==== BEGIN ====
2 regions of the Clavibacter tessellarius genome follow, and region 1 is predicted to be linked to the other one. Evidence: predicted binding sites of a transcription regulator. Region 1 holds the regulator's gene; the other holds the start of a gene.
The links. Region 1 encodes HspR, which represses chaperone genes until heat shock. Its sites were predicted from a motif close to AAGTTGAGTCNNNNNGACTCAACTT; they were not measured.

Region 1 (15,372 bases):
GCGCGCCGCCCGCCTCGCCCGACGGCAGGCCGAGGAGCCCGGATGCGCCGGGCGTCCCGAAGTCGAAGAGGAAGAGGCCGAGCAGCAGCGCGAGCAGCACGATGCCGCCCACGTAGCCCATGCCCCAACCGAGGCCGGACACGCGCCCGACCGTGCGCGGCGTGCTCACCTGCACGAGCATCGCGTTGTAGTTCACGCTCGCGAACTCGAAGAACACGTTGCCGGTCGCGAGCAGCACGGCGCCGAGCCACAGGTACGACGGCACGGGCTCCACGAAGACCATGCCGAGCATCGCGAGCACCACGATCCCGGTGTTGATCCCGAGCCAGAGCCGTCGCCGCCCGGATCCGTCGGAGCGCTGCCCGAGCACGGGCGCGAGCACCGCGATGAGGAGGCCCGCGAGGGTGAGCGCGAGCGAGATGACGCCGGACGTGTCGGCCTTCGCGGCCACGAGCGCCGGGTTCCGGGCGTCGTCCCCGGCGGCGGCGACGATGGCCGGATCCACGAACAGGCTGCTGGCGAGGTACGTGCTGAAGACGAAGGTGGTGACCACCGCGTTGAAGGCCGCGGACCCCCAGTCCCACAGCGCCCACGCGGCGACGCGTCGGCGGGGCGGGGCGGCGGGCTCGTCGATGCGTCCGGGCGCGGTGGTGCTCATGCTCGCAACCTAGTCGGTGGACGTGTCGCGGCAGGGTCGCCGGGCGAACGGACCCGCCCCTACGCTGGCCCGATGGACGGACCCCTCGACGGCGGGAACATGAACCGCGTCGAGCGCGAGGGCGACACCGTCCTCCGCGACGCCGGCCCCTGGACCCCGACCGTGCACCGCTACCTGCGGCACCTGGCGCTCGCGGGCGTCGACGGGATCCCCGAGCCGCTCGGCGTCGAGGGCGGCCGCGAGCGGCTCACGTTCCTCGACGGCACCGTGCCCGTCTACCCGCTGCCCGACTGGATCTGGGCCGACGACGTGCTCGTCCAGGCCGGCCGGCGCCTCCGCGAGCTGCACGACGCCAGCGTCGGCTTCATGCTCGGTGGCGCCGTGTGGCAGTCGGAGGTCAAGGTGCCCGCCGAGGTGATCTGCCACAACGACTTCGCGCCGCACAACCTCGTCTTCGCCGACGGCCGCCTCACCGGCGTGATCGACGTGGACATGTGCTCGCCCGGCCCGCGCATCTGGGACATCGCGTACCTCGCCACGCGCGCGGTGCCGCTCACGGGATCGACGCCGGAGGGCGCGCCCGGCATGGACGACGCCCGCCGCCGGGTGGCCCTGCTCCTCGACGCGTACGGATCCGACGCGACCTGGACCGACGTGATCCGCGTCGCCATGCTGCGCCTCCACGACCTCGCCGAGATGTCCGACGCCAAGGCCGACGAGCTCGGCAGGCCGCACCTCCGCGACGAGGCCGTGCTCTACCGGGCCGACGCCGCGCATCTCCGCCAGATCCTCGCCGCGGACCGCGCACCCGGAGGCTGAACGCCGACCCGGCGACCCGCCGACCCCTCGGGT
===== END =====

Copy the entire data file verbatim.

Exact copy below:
2 regions of the Clavibacter tessellarius genome follow, and region 1 is predicted to be linked to the other one. Evidence: predicted binding sites of a transcription regulator. Region 1 holds the regulator's gene; the other holds the start of a gene.
The links. Region 1 encodes HspR, which represses chaperone genes until heat shock. Its sites were predicted from a motif close to AAGTTGAGTCNNNNNGACTCAACTT; they were not measured.

Region 1 (15,372 bases):
GCGCGCCGCCCGCCTCGCCCGACGGCAGGCCGAGGAGCCCGGATGCGCCGGGCGTCCCGAAGTCGAAGAGGAAGAGGCCGAGCAGCAGCGCGAGCAGCACGATGCCGCCCACGTAGCCCATGCCCCAACCGAGGCCGGACACGCGCCCGACCGTGCGCGGCGTGCTCACCTGCACGAGCATCGCGTTGTAGTTCACGCTCGCGAACTCGAAGAACACGTTGCCGGTCGCGAGCAGCACGGCGCCGAGCCACAGGTACGACGGCACGGGCTCCACGAAGACCATGCCGAGCATCGCGAGCACCACGATCCCGGTGTTGATCCCGAGCCAGAGCCGTCGCCGCCCGGATCCGTCGGAGCGCTGCCCGAGCACGGGCGCGAGCACCGCGATGAGGAGGCCCGCGAGGGTGAGCGCGAGCGAGATGACGCCGGACGTGTCGGCCTTCGCGGCCACGAGCGCCGGGTTCCGGGCGTCGTCCCCGGCGGCGGCGACGATGGCCGGATCCACGAACAGGCTGCTGGCGAGGTACGTGCTGAAGACGAAGGTGGTGACCACCGCGTTGAAGGCCGCGGACCCCCAGTCCCACAGCGCCCACGCGGCGACGCGTCGGCGGGGCGGGGCGGCGGGCTCGTCGATGCGTCCGGGCGCGGTGGTGCTCATGCTCGCAACCTAGTCGGTGGACGTGTCGCGGCAGGGTCGCCGGGCGAACGGACCCGCCCCTACGCTGGCCCGATGGACGGACCCCTCGACGGCGGGAACATGAACCGCGTCGAGCGCGAGGGCGACACCGTCCTCCGCGACGCCGGCCCCTGGACCCCGACCGTGCACCGCTACCTGCGGCACCTGGCGCTCGCGGGCGTCGACGGGATCCCCGAGCCGCTCGGCGTCGAGGGCGGCCGCGAGCGGCTCACGTTCCTCGACGGCACCGTGCCCGTCTACCCGCTGCCCGACTGGATCTGGGCCGACGACGTGCTCGTCCAGGCCGGCCGGCGCCTCCGCGAGCTGCACGACGCCAGCGTCGGCTTCATGCTCGGTGGCGCCGTGTGGCAGTCGGAGGTCAAGGTGCCCGCCGAGGTGATCTGCCACAACGACTTCGCGCCGCACAACCTCGTCTTCGCCGACGGCCGCCTCACCGGCGTGATCGACGTGGACATGTGCTCGCCCGGCCCGCGCATCTGGGACATCGCGTACCTCGCCACGCGCGCGGTGCCGCTCACGGGATCGACGCCGGAGGGCGCGCCCGGCATGGACGACGCCCGCCGCCGGGTGGCCCTGCTCCTCGACGCGTACGGATCCGACGCGACCTGGACCGACGTGATCCGCGTCGCCATGCTGCGCCTCCACGACCTCGCCGAGATGTCCGACGCCAAGGCCGACGAGCTCGGCAGGCCGCACCTCCGCGACGAGGCCGTGCTCTACCGGGCCGACGCCGCGCATCTCCGCCAGATCCTCGCCGCGGACCGCGCACCCGGAGGCTGAACGCCGACCCGGCGACCCGCCGACCCCTCGGGT